Evolving the Welfare State
Jim Manzi argues that, as conservatives strive to claim a decisive voice in governance, we should see the welfare state not so much as a demolition project, but as remodeling, with a different end-goal in mind:
… it would be foolhardy, from a conservative perspective, to eliminate a system so central to day-to-day life and long-term planning — and especially to do so all at once, acting on an unproved theory.
While it is always possible that some future society will find a way to cultivate widespread wealth and stability without a welfare system, or that existing welfare systems will wither away, the welfare state appears to be concomitant with the growth that capitalism creates. As far as can be determined from history, the idea of an advanced capitalist society without a welfare system is misplaced nostalgia — or more accurately, an anachronism. It is like wishing for a commercial jet aircraft without wing stabilizers. …
… First, the primary purpose of the system should be to support capitalism, not to oppose it. Second, we should seek the system’s maximum alignment with the elements of human nature that make us want it in the first place. Together, these two criteria simply mean that we should be as informed as possible about the costs and benefits created by the welfare system as we seek the greatest possible benefit for each unit of theoretically forgone growth that we invest in it. Third, we should attempt to shoot ahead of the duck by modifying the welfare system in a fashion that anticipates foreseeable changes in society and technology while leaving us maximum flexibility to respond to unforeseeable changes.
This all begins to sound like the folly of central planning — only declaring that our experts will manage the beast better than their experts. To be sure, we should not forsake those who simply fall through the inevitable economic and charitable cracks of a freely operating society, and we should not pull the rug out from under those who have taken the central planners at their word without offering a path off of it. Still, if increased individual autonomy and shrinking government are not the goals of reform, then the same incentive structures that have pulled the welfare state to its current position will remain in place.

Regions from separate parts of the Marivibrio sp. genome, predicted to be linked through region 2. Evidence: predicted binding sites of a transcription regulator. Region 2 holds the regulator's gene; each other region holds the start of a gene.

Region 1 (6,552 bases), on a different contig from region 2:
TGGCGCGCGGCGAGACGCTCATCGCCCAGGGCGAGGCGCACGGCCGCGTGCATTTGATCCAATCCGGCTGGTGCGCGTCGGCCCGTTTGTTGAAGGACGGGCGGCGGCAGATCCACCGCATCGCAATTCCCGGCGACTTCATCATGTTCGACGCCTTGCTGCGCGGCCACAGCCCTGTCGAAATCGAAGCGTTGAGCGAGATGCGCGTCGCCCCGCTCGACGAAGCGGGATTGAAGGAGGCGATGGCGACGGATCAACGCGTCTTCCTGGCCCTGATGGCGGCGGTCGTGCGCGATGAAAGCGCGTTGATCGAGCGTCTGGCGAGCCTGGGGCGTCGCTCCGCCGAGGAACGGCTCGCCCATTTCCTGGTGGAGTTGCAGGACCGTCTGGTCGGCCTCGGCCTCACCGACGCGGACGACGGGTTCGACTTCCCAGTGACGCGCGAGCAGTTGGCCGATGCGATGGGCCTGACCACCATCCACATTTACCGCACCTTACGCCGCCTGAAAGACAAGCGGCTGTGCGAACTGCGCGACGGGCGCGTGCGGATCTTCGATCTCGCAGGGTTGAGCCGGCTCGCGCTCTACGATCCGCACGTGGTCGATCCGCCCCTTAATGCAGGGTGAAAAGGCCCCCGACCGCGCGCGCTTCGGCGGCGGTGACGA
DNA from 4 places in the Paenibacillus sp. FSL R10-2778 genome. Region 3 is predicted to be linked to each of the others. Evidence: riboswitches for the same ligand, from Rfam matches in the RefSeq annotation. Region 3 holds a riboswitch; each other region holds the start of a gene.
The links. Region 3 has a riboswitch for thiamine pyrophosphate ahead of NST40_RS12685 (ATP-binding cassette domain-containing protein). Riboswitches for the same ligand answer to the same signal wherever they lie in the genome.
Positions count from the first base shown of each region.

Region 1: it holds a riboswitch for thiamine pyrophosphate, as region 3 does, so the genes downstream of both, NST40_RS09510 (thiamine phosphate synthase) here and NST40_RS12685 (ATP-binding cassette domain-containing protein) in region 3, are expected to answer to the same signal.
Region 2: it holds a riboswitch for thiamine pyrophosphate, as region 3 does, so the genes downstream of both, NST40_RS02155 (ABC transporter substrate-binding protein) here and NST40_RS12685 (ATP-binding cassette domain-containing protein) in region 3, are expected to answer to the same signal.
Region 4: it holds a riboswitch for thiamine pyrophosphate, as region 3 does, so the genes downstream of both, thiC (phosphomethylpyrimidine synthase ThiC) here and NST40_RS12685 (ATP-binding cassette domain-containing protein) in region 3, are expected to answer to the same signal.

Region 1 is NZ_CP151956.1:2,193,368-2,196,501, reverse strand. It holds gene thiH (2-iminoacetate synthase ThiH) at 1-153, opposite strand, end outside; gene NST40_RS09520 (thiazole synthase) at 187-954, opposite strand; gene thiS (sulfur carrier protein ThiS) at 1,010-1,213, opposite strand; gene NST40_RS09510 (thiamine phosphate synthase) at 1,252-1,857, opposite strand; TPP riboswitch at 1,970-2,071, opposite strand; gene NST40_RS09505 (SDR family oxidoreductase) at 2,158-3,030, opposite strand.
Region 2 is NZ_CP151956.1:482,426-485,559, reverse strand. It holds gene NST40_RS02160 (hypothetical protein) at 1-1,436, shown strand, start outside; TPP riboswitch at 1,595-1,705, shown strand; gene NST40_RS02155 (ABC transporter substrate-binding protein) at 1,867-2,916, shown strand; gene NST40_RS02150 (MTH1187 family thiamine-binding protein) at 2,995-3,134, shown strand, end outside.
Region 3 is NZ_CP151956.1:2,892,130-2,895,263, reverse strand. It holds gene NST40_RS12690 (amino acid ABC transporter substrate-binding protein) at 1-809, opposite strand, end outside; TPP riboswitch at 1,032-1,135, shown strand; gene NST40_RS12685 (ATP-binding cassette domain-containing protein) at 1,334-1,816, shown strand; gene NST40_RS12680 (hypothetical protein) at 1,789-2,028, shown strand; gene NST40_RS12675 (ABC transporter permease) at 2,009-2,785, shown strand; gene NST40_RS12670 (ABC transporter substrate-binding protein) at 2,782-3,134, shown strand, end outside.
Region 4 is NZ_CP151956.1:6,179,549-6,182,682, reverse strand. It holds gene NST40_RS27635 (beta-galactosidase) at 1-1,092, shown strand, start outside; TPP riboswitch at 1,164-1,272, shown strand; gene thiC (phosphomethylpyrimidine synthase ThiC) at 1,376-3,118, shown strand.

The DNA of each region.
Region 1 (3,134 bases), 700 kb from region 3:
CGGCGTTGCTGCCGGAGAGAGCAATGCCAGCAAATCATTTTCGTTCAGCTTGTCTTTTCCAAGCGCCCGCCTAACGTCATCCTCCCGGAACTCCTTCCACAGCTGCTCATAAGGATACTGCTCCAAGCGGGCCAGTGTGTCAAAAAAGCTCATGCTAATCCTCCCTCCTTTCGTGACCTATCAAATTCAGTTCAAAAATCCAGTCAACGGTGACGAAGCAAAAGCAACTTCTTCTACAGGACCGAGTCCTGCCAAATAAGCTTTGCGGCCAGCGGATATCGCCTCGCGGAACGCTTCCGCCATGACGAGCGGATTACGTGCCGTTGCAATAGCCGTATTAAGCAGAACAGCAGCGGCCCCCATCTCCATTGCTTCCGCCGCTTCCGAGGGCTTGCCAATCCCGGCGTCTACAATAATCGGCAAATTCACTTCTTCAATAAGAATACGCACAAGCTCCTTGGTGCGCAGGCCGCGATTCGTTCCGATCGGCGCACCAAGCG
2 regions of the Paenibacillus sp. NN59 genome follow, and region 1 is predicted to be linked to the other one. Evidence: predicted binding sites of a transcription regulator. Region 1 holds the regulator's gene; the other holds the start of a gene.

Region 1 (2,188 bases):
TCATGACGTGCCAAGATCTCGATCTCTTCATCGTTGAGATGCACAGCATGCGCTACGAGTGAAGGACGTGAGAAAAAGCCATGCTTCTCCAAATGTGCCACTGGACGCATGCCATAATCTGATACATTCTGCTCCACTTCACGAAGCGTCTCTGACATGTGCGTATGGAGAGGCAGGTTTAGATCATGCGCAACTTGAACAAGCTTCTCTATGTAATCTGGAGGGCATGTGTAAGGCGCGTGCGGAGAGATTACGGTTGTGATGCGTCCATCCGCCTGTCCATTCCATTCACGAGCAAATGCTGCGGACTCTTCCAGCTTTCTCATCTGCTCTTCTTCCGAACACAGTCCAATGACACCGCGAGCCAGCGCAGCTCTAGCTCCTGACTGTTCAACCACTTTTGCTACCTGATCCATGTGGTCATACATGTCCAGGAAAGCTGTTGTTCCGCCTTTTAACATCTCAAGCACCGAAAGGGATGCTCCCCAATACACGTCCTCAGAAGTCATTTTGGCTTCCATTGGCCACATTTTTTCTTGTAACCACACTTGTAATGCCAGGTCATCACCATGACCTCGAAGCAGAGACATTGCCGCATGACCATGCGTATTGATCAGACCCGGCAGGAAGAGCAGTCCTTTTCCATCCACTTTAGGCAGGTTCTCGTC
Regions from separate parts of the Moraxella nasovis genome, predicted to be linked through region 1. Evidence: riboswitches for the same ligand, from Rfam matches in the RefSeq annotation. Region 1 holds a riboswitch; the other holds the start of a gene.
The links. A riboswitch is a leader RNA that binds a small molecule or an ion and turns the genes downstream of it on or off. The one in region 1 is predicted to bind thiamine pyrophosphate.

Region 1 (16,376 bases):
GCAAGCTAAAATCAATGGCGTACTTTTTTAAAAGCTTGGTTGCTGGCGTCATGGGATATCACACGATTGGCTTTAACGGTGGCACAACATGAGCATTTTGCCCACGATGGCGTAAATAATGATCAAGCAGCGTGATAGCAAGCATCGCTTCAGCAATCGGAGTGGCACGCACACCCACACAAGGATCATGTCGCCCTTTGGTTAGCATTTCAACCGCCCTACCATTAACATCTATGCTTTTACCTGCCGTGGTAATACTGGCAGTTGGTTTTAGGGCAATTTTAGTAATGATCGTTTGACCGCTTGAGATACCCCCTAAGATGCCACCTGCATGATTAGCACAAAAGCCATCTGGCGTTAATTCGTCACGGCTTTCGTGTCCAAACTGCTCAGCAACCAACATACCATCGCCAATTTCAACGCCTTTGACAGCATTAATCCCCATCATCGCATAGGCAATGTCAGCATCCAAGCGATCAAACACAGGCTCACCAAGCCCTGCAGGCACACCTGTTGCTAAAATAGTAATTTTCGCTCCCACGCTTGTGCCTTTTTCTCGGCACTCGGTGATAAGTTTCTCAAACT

The distinction manifests in all aspects of government operation, including in education:
… For several decades, a goal of the libertarian Right has been to voucherize social programs so that the government provides the cash but allows private firms to compete in markets to provide the services. But this is not always as practical as it sounds. …
To return to the example of K–12 schools, the focus on true privatization has been both doctrinaire and artificial. If school choice ever grows beyond Tinkertoy demonstration projects, taxpayers will appropriately demand that a range of controls be imposed on the schools they are funding. Would we allow families to use vouchers to send children to schools that taught no reading or mathematics, but only bomb-making, or that offered lavish “support payments” to parents that were, in effect, bribes? No, we would inevitably — and justifiably — have a fairly detailed set of regulations, along with inspection, adjudication, and enforcement mechanisms. At that point, what would be the difference between such “private” schools and “public” schools that were allowed greater flexibility in hiring, curriculum, and student acceptance, and had to compete for students in order to capture funding? Little beyond the label.
Publicly funded private schools is an oxymoron, but greater flexibility to meet different needs and to improve general performance through market competition can nonetheless be found in a public-school system involving parental choice and the freedom of schools to operate outside of collective-bargaining agreements and other restrictions. The most basic institutional requirements of a market would be present: consumer choice and widely distributed buying power on the demand side, capacity and flexibility on the supply side.
Here, Manzi embarks on the same sort of argument from extremes that his entire promotion of temperance eschews. The conservative principle of trade-offs and individual assessment of costs should make it obvious that the problem that Manzi raises is a matter of the degree of vouchers. The core rationale behind including private schools in a voucher system even if, for example, they concentrate on religious education, is that the state is giving the money to the parents for the purpose of education, not “establishing” the religion that its money ultimately supports. That perspective draws obvious lines for vouchers.
The system could be one in which parents can allocate every penny earmarked for their children’s education to the full-fledged public school of their choice, including charter schools that are freed from some of the chains of the broader system. But parents could also receive a portion — say, only that money which they pay into education through taxes — if they opt for private schools. In that way, the vouchers are only relieving the parents of the burden of paying for schools that their children do not use. Even by that structure, the government could reasonably have limited requirements that the schools actually teach basics like mathematics, whatever else they include in the curriculum.
The idea, again, is not to change the guiding principle of the overwhelming state machine, but to increase the autonomy and authority of individual citizens.